|NFL Preview: Chargers welcome defending NFC Champs, Chicago Bears|
|Sunday, 09 September 2007 07:00|
The Chicago Bears finished last season with the best record in the NFC, but lost in the Super Bowl.
The San Diego Chargers had the NFL's top overall record last year, but fell in the AFC divisional playoffs.
Those final defeats have stuck with both teams throughout the offseason, and each believes it has the experience and talent to end this season with a win.
The Bears and Chargers begin their quest to reach Super Bowl XLII when they meet in San Diego on Sunday in an early matchup between title contenders.
Chicago won its first seven games last season en route to a 13-3 finish and its second straight NFC North title. Led by a powerful defense, the Bears advanced to their first Super Bowl since 1986, but allowed 430 yards in a 29-17 loss to Indianapolis.
"We left a lot out there, one game, and we want to be the champs,'' said safety Mike Brown, who had a serious ligament injury to his foot end his 2006 season after six games.
"NFC champs doesn't really mean anything, we want to be the Super Bowl champs. We stated it last year that we wanted to be that, didn't quite get there. This year, hopefully we'll get an opportunity to play in that game again and the outcome will be different.''
Oddsmakers from Bodog.com have made San Diego -6.5 point spread favorites (View NFL Football odds) for today's game, the over/under has been set at 42.5 total points (Game Matchup). Current public betting information shows that 73% of bets for this game have been placed on San Diego -6.5 (View NFL Football bet percentages).
The Chargers won their final 10 games to finish 14-2 and capture their second AFC West title in three years. San Diego had one of the top offenses in the league, averaging an NFL-high 30.8 points, but turned the ball over a season-high four times in its 24-21 loss to New England in its playoff opener.
"It's something that eats at you," new coach Norv Turner said. "The hardest thing about it is when you're in a game like that, and I've ended the year with playoff games like that, that you know it's a long time before you can do anything about it. It's such a long period of time for us to get back to that point, but I think that's something that's going to help us throughout the year.
"These guys want to get back to that situation and that position, so they can make amends.''
Turner was hired after Marty Schottenheimer was dismissed as the result of a nasty personality clash with general manager A.J. Smith.
The new coach has inherited a talented roster, led by reigning league MVP LaDainian Tomlinson. The All-Pro running back set NFL records with 31 touchdowns - 28 rushing - and 186 points, and won his first league rushing title with 1,815 yards.
Tomlinson has been eagerly awaiting the start of the regular season, as Turner sat the league's top runner during the preseason to protect him from injury.
"I'm pretty anxious," Tomlinson told the team's official Web site. "I've been waiting to get back on the field in a game situation for a while now. Now that it's finally here, I'm very excited."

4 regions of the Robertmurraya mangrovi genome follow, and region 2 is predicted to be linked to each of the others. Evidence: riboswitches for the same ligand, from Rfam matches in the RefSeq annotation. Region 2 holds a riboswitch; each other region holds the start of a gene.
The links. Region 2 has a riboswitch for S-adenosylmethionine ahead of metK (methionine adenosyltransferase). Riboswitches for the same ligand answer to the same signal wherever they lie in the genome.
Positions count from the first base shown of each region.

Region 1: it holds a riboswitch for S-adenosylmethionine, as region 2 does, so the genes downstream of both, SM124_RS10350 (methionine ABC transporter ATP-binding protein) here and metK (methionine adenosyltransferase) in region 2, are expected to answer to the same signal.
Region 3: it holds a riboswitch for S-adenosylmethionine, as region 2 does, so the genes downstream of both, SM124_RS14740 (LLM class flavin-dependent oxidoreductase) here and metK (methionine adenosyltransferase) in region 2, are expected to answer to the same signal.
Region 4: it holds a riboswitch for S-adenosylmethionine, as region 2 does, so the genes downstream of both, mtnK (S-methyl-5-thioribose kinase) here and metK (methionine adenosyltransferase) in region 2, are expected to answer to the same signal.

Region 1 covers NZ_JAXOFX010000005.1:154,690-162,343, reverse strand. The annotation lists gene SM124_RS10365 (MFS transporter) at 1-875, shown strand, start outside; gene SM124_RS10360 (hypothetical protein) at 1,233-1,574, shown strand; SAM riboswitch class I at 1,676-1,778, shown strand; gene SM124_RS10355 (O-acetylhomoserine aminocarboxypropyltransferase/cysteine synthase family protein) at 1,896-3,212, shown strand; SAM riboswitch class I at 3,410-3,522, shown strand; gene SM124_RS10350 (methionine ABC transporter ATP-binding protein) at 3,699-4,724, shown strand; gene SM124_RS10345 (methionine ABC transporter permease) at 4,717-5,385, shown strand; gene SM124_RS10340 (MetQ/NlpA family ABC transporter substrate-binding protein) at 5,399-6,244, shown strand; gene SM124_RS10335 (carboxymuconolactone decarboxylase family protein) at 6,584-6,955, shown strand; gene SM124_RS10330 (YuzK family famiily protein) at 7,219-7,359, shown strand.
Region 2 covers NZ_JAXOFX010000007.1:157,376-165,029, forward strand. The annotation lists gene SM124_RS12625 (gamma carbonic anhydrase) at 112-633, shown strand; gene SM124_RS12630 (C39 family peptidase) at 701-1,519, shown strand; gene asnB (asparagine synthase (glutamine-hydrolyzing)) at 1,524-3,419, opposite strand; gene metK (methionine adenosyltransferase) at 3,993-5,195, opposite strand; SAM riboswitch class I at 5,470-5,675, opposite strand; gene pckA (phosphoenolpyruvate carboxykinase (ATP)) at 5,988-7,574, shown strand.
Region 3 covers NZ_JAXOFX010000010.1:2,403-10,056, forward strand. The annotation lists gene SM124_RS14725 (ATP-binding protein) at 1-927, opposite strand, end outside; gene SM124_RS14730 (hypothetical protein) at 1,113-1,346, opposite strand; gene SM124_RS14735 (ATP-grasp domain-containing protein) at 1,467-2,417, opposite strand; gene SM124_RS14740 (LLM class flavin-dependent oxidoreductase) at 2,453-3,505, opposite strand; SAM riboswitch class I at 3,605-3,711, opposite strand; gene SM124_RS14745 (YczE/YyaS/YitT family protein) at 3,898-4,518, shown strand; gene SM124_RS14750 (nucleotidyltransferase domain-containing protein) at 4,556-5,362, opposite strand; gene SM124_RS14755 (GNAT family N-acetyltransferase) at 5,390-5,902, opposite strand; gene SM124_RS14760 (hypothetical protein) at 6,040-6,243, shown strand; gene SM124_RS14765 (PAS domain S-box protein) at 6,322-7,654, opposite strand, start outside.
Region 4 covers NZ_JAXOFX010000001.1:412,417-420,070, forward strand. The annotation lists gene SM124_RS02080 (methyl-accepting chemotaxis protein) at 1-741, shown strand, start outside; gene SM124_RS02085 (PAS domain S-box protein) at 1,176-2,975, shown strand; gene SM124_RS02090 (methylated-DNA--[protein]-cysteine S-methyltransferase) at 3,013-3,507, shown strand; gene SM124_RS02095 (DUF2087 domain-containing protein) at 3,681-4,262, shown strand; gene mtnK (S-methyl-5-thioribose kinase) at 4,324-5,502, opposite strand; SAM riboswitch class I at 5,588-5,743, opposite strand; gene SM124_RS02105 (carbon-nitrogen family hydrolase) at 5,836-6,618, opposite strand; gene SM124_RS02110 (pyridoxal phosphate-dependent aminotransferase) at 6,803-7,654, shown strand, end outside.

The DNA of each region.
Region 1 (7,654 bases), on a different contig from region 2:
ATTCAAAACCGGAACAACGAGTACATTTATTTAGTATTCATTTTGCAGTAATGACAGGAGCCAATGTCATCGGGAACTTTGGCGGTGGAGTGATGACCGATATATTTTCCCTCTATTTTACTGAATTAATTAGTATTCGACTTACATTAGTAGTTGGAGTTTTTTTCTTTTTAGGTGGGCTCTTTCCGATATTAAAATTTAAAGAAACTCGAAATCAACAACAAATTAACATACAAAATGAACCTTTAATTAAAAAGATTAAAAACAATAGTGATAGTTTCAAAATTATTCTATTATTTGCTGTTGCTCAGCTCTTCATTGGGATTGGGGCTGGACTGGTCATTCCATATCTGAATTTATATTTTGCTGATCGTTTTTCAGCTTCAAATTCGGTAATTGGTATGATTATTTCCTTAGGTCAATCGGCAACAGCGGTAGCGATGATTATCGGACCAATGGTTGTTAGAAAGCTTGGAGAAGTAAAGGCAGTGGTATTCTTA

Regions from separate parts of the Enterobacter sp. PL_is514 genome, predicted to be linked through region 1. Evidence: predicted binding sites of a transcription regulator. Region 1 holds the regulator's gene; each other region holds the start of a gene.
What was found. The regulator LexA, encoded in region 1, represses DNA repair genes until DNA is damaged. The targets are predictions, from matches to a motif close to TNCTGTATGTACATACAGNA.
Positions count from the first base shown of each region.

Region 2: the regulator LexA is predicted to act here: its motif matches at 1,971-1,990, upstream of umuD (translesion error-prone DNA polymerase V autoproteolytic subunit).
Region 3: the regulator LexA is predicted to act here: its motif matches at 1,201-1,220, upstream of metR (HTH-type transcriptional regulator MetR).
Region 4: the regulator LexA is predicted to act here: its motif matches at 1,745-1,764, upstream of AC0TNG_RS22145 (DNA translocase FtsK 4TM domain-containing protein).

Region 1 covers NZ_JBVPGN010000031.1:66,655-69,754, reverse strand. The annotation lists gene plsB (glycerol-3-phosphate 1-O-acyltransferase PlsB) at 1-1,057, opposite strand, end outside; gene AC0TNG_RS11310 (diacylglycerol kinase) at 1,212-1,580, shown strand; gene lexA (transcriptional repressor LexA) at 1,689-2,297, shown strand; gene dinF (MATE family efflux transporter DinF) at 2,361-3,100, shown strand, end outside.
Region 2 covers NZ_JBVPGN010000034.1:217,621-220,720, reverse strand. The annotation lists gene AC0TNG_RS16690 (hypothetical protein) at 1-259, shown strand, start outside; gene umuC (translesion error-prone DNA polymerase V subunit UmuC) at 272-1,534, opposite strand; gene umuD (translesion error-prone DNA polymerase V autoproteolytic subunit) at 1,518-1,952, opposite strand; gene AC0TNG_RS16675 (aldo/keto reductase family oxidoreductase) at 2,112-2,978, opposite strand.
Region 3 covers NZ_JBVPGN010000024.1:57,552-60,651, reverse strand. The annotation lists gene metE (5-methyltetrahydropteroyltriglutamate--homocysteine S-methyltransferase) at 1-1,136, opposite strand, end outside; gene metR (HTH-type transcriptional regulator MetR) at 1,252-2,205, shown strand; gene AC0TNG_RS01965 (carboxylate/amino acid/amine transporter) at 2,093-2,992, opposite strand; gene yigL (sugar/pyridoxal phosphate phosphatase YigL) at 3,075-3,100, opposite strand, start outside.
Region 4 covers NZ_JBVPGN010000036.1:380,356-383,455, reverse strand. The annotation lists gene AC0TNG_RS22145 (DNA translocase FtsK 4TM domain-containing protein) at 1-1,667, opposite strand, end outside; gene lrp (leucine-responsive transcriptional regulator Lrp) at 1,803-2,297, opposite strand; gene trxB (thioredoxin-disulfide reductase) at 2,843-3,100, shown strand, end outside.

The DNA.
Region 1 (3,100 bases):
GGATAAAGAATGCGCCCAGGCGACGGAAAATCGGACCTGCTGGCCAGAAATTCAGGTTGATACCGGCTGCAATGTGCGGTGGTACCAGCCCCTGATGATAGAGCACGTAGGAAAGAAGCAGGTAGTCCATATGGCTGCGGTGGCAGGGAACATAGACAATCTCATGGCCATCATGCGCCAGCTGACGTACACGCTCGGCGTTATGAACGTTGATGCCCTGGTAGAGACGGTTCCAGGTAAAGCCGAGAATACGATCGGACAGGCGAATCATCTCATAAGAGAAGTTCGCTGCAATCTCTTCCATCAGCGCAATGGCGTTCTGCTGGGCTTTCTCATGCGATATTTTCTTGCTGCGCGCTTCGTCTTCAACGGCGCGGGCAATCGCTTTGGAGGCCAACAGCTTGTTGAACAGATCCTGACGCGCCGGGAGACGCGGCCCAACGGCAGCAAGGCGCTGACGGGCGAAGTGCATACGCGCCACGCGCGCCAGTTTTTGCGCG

In his only career game against Chicago, Tomlinson rushed 16 times for just 61 yards and a TD in a 20-7 loss on Nov. 2, 2003 at Soldier Field - the last meeting between the teams.
Defenses' focus on Tomlinson last year helped take some of the pressure off Philip Rivers in his first season as a starter. The Chargers are now looking for their Pro Bowl quarterback to continue to progress, starting with the opener.
"Week 1 we ought to be ready to roll, to cut it loose and not feel like we're in Week 1,'' said Rivers, who passed for 3,388 yards, 22 touchdowns and nine interceptions in 2006.
The Bears are hoping for a more consistent season from their quarterback, as Rex Grossman looked like a MVP in some games but completely lost in others last year.
Grossman had seven games with a passer rating above 100, but three with a rating of 10.2 or lower, bottoming out with a 0.0 in the regular season finale against Green Bay.
"At this level, it's all mental and seeing the field and knowing exactly where your guys are going, the speed of the game,'' said Grossman, who threw for 3,193 yards, 23 touchdowns and 20 interceptions in 2006. "And just having all those games last year prepared me, and the game has slowed down a bit.''
Grossman is joined in the backfield by running back Cedric Benson, who will be in his first full season as a starter after Thomas Jones was traded to the New York Jets. Benson rushed for 432 yards on 88 carries and three touchdowns in his final seven games last season.
The offense should receive a spark from Pro Bowler Devin Hester, who set a league record with six TD returns as a rookie last season and will play occasionally at wide receiver this year.
Defensively, six-time Pro Bowl linebacker Brian Urlacher returns to lead a unit that features Lance Briggs, Charles Tillman, Mark Anderson and a healthy Tommie Harris, who suffered a season-ending hamstring injury in the 12th game last year.
While Chicago believes it is the team to beat in the NFC, history is not on its side. This past year, Seattle became the first team since 1997 to win a playoff game after losing the Super Bowl the previous year, and no team has made a return trip to the Super Bowl after losing it the season before since Buffalo in 1993-94.
"We've heard about losing Super Bowl teams and what they're supposed to do. We haven't bought into that,'' Bears coach Lovie Smith said. "What we're buying into is that we think we have our best team coming this year.''
By: Staci Richards - theSpread.com - Email Us
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